“We’ve come to the conclusion that B.1.1.7 is about 1.5 times more transmissible across all age groups [than other variants], but no more in children than in adults. And fitness advantage has been observed in different countries. There’s evidence to suggest increased mortality, hospitalisation. But this is mainly seen over the age of 65, [in people] with comorbidities. We need to make sure that this amplification of transmission and severity will happen where the burden and gaps in our mitigation measures already exist—in nursing homes, prisons, shelters, and workplaces. And we still need more data to understand the biological mechanisms for transmission advantage.”
Richard Lessells, University of KwaZulu-Natal, South Africa, B.1.351
Richard Lessells, University of KwaZulu-Natal, South Africa, started his discussion on the B.1.351 variant by sharing some South African SARS-CoV-2 statistics, as he acknowledged some false reports of Africa being “spared” of the epidemic. “Unfortunately that couldn’t be further from the truth.” Lessells explained that South Africa had experienced two waves—the first in June-August 2020 and the second in December 2020- January 2021. “We became aware of this variant around November, around the same time as B.1.1.7,” but it was sampled in October and the analysis showed that it probably emerged even earlier than that, perhaps as South Africa was coming out of its first wave. “What we know,” said Lessells, “is that it emerged from a part of the country that was particularly affected by the first wave, and had a substantial proportion of the population infected.”
When considering the distribution of SARS-CoV-2 lineages over time, Lessells showed that multiple different lineages were circulating in South Africa during the first wave, but that once the B.1.351 (501Y.V2) variant emerges, it very rapidly became the predominant lineage picked up in genomic surveillance. “It displaces the other lineages. Within a few weeks it accounts for 80-90%, and is now very close to 100% of the genomes we are sampling in South Africa.”.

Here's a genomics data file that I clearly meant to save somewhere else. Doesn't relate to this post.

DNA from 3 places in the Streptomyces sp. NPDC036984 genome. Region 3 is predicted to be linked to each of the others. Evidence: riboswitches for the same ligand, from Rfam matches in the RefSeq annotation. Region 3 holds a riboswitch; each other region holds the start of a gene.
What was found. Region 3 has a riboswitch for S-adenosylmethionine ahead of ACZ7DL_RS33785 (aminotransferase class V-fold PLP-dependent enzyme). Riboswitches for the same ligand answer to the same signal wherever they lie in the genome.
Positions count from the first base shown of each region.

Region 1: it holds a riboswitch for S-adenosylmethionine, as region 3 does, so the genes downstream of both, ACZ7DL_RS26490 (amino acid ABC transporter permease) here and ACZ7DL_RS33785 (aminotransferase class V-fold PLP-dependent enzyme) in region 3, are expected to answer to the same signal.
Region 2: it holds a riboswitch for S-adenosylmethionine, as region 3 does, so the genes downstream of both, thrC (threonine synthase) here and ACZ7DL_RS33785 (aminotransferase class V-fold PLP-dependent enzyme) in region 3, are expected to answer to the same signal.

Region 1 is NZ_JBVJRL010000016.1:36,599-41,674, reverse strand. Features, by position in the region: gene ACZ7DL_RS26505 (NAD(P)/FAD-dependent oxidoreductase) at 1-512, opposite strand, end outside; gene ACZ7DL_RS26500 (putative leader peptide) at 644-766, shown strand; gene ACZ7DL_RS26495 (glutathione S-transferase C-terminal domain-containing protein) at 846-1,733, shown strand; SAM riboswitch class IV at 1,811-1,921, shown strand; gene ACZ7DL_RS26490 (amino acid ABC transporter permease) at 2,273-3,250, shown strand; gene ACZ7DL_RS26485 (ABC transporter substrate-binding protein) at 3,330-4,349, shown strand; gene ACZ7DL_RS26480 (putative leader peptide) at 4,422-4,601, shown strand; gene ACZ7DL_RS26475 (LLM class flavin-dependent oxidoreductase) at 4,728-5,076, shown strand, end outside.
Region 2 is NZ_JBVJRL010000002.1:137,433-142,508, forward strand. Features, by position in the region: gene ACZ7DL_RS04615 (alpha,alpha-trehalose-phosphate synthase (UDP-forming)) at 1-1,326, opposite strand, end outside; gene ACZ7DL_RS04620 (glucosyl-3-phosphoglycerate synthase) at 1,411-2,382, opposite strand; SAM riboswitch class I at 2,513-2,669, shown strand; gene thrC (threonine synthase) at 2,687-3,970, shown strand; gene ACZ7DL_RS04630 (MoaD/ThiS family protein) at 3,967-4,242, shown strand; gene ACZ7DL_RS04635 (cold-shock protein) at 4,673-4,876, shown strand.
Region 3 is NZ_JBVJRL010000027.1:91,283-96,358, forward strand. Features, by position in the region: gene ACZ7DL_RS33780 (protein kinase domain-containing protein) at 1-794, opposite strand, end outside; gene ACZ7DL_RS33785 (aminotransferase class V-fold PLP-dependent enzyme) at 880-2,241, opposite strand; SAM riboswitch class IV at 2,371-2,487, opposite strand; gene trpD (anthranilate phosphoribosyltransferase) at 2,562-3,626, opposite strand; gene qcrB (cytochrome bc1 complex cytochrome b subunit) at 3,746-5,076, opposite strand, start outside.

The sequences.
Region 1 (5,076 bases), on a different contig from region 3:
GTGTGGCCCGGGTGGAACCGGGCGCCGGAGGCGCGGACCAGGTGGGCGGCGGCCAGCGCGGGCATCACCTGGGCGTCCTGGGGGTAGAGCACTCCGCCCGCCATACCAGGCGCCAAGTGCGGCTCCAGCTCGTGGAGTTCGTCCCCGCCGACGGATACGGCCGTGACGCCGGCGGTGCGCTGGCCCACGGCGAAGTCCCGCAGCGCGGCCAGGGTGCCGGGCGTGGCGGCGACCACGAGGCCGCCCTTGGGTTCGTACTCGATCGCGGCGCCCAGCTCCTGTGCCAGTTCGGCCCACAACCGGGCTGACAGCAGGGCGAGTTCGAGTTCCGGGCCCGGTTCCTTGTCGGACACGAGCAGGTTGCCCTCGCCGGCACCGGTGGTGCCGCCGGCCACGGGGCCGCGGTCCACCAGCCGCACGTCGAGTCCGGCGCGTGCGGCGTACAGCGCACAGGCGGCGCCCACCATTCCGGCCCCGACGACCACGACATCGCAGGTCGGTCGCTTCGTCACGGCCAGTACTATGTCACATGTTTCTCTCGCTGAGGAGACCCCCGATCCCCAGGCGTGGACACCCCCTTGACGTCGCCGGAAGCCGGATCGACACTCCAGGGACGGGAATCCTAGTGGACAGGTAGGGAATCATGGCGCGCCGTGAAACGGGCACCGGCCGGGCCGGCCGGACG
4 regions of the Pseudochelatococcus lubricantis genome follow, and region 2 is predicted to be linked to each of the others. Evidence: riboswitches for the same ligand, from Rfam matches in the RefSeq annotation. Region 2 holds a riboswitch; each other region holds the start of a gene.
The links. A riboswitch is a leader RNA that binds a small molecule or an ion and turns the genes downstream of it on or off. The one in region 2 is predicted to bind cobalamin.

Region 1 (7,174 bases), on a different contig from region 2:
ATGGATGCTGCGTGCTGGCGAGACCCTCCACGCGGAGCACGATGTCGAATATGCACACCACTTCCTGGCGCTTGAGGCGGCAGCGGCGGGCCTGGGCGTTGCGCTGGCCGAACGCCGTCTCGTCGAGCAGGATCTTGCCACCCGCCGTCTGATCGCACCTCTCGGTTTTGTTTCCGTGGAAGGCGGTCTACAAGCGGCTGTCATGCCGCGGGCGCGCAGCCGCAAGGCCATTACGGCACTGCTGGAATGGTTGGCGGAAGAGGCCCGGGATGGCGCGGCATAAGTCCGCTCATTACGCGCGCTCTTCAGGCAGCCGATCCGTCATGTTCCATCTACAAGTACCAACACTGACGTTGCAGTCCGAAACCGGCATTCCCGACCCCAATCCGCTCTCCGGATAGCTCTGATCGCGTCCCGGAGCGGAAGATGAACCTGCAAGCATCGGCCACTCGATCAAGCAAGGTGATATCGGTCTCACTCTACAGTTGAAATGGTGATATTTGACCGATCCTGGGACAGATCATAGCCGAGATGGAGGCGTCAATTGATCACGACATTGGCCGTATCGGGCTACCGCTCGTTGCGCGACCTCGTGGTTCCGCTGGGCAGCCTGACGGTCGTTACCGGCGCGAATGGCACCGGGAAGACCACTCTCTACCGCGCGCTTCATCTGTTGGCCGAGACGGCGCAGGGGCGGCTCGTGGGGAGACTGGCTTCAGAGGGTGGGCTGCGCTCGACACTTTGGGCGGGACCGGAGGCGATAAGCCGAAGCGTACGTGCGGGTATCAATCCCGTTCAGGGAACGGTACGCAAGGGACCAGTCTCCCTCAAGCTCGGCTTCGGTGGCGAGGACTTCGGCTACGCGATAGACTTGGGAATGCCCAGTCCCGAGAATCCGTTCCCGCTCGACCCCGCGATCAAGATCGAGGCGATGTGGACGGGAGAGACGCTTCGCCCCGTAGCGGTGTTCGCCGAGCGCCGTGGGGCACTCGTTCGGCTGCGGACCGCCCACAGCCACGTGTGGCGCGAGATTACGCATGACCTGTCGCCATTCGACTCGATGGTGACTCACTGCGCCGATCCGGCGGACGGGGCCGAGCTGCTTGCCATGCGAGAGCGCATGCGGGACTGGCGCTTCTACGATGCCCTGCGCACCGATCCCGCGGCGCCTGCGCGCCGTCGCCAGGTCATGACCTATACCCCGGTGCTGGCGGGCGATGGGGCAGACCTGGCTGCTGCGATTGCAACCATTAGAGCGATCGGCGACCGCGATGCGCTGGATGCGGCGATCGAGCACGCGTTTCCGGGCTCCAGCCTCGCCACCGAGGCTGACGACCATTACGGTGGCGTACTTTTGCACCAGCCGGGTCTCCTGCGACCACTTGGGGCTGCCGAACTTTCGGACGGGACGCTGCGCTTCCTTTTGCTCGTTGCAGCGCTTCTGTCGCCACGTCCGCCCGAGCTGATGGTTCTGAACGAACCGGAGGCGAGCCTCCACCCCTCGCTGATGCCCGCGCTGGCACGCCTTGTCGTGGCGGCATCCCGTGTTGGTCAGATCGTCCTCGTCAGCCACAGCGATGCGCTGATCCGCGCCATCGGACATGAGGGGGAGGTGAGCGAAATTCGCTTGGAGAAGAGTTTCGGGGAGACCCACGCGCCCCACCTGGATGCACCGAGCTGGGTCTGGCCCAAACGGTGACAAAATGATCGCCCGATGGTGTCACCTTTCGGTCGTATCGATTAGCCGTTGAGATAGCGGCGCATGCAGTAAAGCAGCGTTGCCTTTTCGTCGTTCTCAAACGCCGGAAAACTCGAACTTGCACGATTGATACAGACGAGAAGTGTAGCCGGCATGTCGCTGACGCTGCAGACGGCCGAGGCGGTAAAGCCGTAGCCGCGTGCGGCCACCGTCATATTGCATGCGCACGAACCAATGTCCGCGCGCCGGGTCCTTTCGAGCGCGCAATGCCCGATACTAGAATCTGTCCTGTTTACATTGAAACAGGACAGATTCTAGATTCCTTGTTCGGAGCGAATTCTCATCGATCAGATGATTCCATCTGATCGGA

It was clear that the variant had some sort of evolutionary advantage—and through mathematical modelling, early estimates showed that B.1.351 was 50% more transmissible than previously circulating lineages. “This made sense to us as it was consistent with some of the initial estimates around B.1.1.7, and these two variants have this shared mutation; the N501Y,” suggesting that this was the reason for the high transmissibility that both these variants share. However, Lessells stressed that it could also be explained by 501Y.V2 evading 21% of previously acquired immunity, without any increased transmissibility. This means it could be able to reinfect previously infected individuals, who had acquired “immunity.”
Lessells concluded that genomic data strongly imply that 501Y.V2 spreads more efficiently throughout the population, which may relate to transmissibility or immune evasion, or both. Evidence around immune evasion and risk of reinfection remains unclear, and whether 501Y.V2 is associated with increased disease severity and death remains unknown.
Esther Sabino, University of Sao Paolo, P1
Esther Sabino, University of Sao Paolo, explained howthe epidemic in Brazil started in late February 2020. While there are still many unknowns about the P1 variant, the key mutations involved are K417T, E484K, and N501Y. The transmissibility with the P1 variant is increased, allowing it to spread more efficiently throughout the population.
Sabino cited a mathematical model used to investigate the P1 variant, according to which P1 was 10-80% more likely to result in death. No clarity exists, however, about other factors that may have driven up death rates, and so the lethality of the P1 variant still needs to be confirmed. Immune evasion from previous infection seems likely, as several cases of reinfection have been reported.
Future of the pandemic—sequencing
Jeff Barrett, Wellcome Sanger, discussed sequencing genomes to detect the new variants. He shared images of the large scale fridges, where remains of completed PCR tests are sent to be used as virus samples and are sequenced. “We are now sequencing between 10-20,000 virus samples every week and rapidly putting those data into the hands of academics and public health agencies in the UK.”
He shared that his team focus mainly on “reducing the time between when the swab is up someone’s nose and when the sequence is in the hands of public health agencies,” which at the start was about two weeks, whereas now it is just under 1 week. Barrett pointed out the difficulties faced along the way with supply chains, as a result of Brexit and the pandemic.
“What we hope is that other countries can learn from the fact that we discover these things going forward”, added Barrett, who cited Denmark as an example, where scientists have also sequenced a huge fraction of positive tests, which informed the country’s tighter restrictions.